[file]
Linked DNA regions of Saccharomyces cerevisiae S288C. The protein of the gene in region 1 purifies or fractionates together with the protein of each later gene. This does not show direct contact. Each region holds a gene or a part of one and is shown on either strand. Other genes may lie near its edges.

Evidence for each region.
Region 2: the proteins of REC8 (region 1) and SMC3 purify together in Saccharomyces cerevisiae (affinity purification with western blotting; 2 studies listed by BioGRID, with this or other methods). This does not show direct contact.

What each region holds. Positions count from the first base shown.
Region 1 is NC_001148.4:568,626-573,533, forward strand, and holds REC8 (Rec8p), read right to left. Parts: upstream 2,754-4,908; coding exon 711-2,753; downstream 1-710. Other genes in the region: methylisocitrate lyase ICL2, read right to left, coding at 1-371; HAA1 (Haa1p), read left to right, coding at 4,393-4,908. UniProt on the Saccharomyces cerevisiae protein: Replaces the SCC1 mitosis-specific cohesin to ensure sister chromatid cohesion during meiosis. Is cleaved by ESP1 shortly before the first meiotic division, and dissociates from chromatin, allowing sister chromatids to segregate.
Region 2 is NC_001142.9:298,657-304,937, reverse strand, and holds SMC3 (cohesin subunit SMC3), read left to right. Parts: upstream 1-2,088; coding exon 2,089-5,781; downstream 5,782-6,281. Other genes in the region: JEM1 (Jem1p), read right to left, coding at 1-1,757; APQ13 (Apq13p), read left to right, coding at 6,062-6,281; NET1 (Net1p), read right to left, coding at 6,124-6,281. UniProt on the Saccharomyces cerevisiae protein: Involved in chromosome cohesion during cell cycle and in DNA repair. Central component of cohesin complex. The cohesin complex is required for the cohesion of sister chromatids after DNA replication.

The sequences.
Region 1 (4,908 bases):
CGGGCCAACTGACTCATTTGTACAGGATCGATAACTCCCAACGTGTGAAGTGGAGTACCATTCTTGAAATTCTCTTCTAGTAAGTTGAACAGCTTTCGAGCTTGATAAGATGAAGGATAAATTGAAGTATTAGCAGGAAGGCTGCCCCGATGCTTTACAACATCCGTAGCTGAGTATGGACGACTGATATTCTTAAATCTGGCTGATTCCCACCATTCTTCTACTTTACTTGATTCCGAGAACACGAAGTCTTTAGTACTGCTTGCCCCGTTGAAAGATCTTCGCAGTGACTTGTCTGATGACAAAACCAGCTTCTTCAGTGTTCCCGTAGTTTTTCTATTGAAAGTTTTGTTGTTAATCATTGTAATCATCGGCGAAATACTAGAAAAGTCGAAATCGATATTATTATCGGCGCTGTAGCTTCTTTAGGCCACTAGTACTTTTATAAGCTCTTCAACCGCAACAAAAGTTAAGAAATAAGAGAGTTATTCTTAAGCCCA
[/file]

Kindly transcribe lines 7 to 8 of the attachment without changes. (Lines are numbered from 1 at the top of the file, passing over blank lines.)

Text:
The sequences.
Region 1 (4,908 bases):